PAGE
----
The Result of the Love of Thousands


When my Sicilian Grandmother Borzellino died, my mother and her brother had issues over my grandmother’s wedding and engagement rings. He kept them, although my mom was supposed to get them. Mom was not a spiteful, mean person but she was easily wounded. This broke her heart (after her mother’s death broke her heart) and she could not find it in her to talk to him… for ten years.

My siblings and I woke up to this fact sometime in our pre-teen era and decided this was completely ridiculous and unacceptable. She HAD to make peace with her brother and move on. Life was too short- he WAS family and important. We would not take no for an answer, no matter how uncomfortable it would be for her. We ganged up on her, all four of us kids and she listened.

That was many decades ago and because that side of the Sicilian family has such pathetically unhealthy hearts, everyone dies at a young age. We lost track of our cousins over the years with no aunts and uncles to glue us together.

By my older sister, JoAnn, is one of those first born, very responsible children who reads the obituaries on a daily basis and calls me up quite frequently with yet another cousin or friend of the family who died and do I want to go to the funeral. It is nearly an hour drive for me into Reading and I pick and choose who I go in to see laid out. In reality, my sister is not fond of seeing dead people, she is very fond of reconnecting with alive people from our past who meant something to us- the ones who we can still reconnect with. I get this and agree.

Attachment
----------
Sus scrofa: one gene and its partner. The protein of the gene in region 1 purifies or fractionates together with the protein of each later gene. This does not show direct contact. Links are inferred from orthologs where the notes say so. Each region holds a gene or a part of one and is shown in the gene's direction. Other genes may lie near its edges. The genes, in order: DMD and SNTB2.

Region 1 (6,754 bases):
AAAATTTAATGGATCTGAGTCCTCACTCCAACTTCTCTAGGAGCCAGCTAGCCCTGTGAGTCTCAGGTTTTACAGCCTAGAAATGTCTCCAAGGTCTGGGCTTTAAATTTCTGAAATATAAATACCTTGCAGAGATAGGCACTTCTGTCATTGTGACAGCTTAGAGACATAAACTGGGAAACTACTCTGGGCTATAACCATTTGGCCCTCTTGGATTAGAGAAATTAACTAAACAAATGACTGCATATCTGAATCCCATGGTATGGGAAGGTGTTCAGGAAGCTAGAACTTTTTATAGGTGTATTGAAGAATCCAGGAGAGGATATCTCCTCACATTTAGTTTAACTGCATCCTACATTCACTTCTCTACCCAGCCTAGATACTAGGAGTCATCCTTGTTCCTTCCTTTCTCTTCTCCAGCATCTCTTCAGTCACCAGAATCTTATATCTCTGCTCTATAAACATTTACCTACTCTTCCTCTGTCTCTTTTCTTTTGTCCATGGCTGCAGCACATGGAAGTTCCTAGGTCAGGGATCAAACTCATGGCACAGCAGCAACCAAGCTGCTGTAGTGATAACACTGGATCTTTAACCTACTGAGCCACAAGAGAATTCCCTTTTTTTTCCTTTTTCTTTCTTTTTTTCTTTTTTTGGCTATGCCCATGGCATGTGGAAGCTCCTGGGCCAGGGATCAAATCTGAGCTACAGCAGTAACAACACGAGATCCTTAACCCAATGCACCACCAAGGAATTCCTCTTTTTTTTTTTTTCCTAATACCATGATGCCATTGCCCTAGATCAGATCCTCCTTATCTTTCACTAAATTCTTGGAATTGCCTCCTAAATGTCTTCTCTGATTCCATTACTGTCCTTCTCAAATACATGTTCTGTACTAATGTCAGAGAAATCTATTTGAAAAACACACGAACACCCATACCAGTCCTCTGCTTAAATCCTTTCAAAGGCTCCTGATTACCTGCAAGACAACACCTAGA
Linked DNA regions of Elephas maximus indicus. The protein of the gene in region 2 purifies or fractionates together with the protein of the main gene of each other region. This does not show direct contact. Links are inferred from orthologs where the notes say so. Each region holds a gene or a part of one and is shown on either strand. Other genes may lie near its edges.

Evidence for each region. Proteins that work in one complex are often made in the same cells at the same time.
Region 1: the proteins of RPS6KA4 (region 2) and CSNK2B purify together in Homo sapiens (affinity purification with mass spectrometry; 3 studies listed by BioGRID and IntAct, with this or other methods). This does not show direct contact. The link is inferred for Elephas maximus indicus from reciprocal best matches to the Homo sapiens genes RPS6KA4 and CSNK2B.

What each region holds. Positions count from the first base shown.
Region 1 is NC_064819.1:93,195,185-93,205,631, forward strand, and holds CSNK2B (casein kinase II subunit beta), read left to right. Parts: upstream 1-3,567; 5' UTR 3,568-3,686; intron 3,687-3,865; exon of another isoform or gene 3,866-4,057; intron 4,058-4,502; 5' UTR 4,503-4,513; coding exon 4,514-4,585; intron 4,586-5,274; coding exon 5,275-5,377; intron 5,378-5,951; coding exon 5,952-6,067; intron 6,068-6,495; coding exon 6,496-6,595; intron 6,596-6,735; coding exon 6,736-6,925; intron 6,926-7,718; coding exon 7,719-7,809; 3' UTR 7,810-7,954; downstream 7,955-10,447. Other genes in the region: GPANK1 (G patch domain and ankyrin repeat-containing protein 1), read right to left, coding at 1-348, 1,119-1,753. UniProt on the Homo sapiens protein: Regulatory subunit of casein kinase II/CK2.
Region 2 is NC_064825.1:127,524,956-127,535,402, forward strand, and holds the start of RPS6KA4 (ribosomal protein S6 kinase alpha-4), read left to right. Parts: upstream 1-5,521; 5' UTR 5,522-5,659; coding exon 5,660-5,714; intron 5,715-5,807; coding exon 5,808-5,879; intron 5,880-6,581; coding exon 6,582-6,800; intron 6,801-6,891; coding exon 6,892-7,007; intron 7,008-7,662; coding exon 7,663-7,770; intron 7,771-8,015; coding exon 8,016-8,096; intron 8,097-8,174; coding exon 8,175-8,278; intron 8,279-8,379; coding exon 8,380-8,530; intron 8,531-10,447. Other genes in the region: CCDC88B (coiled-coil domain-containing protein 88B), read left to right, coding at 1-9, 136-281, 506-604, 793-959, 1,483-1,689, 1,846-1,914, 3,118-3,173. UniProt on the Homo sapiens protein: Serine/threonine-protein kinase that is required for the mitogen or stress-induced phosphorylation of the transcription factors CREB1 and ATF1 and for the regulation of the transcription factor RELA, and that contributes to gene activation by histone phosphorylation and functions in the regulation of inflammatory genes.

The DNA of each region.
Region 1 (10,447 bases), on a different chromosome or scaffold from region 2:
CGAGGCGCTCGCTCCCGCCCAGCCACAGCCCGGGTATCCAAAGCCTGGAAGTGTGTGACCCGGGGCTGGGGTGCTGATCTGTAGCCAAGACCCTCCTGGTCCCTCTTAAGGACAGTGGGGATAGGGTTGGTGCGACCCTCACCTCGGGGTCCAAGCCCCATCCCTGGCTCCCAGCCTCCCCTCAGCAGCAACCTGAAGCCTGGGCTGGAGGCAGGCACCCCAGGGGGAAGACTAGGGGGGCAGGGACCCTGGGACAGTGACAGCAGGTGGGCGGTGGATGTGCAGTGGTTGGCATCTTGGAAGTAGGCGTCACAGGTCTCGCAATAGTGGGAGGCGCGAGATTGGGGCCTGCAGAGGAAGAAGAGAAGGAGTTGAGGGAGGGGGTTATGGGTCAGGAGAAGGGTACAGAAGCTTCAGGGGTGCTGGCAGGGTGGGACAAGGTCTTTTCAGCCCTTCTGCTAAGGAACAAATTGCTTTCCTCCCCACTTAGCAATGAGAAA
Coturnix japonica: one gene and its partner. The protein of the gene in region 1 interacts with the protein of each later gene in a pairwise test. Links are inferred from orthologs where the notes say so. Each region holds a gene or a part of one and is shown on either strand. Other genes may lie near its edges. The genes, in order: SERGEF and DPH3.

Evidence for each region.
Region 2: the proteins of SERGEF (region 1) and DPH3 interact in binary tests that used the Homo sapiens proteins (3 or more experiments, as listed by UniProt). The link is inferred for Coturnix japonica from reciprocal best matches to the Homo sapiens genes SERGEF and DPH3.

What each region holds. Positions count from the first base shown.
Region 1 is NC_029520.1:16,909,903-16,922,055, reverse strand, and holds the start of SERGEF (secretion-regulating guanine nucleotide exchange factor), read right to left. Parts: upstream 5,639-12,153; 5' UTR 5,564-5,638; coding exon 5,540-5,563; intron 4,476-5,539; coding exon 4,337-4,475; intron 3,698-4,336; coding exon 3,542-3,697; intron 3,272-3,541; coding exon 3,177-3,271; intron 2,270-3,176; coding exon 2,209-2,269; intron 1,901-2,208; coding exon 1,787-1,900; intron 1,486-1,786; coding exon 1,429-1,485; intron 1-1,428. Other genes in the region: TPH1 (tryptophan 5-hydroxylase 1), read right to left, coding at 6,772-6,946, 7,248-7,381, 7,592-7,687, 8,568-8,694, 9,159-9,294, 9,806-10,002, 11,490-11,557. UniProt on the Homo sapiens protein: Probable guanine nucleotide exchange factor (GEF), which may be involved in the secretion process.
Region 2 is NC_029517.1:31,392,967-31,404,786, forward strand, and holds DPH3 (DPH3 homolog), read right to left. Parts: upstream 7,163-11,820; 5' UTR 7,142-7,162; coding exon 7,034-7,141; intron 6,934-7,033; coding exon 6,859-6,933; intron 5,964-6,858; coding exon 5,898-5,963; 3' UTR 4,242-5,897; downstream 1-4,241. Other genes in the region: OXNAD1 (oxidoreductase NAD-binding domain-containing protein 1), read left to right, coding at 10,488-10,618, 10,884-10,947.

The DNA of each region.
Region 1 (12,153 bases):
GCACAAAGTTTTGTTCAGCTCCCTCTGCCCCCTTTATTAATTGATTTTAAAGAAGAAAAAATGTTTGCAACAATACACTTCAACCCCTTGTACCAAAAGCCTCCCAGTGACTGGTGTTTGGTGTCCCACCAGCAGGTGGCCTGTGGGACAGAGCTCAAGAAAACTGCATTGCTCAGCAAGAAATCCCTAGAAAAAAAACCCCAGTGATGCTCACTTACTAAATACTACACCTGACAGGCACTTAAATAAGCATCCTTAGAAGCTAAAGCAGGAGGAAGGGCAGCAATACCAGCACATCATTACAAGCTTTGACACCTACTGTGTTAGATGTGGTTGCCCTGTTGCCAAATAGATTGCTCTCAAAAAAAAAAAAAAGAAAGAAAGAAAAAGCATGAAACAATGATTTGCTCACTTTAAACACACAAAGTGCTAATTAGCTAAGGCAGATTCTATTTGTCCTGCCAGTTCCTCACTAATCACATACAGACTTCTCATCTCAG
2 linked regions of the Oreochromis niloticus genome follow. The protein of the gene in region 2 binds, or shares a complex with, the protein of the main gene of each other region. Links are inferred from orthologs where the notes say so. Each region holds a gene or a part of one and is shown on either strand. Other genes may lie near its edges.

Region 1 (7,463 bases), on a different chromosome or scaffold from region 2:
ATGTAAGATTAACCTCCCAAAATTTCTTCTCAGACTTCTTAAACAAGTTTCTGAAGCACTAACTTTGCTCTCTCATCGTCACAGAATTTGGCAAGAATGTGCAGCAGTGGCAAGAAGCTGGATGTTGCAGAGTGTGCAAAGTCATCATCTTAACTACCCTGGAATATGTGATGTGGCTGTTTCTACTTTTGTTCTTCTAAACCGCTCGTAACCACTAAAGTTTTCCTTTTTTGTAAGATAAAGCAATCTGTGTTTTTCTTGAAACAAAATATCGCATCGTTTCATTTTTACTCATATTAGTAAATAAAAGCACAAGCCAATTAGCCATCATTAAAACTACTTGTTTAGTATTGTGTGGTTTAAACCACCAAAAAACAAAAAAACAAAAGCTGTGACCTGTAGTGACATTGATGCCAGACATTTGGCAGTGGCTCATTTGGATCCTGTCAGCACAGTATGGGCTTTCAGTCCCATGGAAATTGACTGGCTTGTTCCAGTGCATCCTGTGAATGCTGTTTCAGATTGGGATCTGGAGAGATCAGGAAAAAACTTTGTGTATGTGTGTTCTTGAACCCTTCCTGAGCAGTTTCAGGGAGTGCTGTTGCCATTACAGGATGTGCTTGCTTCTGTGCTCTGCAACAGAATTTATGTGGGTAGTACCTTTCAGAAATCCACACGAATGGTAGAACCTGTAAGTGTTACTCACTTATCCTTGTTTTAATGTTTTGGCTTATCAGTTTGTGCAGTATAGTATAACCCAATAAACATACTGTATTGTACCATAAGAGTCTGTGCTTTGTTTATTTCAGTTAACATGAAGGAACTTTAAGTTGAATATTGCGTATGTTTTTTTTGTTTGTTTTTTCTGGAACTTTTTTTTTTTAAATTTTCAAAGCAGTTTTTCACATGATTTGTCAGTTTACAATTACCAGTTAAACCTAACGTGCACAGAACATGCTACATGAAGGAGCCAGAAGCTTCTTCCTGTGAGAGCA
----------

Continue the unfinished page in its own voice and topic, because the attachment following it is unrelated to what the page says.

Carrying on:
I also no longer question who shows up in my life and why. I just always assume that there is a reason and to honor it. So when my cousin, Teenie died this past week, I met my siblings in Reading and attended the funeral. There, I reconnected with my cousin, Bobby, Teenie’s brother who who is my age, and whom I had no idea we had so much in common. I invited him to come up and hike with me sometime and that very next day, he telephoned for a date. Wow. That was quick. We set a date very shortly after the funeral, (today) he came for breakfast and a hike and we found scores of things we had in common- mutual loves, some that he shared with no other friends, including blood relatives. Which incidently, is a very strong one. I learned that from traveling to Poland and Sicily to find our relatives and was shocked and awed at the connection to our cousins over there. Family ties and blood lines is one of the strongest connectors in life and should be honored and nurtured, I believe.

I don’t remember EVER having a conversation with my cousin Bobby when I was growing up. He was a boy cousin and shy. I can still see him in my mind’s eye as a youngster, however. We are only 2 months apart. That in itself is a special bond. But we have a love of hiking, mountains and nature in common- he paints, is a photographer, writes music and plays instruments (like my son Bryce), is creative and believes in metaphysical principals like spiritual connection etc.

I wasn’t looking for a new friend when I agreed to attend my cousin’s funeral, but that is what I might have found. Bobby Borzellino said he would like to hike more and I told him I do this everyday, call me and I mean that. Next hike, I think I think I’ll slip my grandmothers’ rings on, just to celebrate and summon all those Borzellinos who have already gone before us to join in on the fun.

Walking, I am listening to a deeper way. Suddenly, all my ancestors are behind me. Be still, they say. Watch and listen. You are the result of the love of thousands.”…..Linda Hogan- Native American writer


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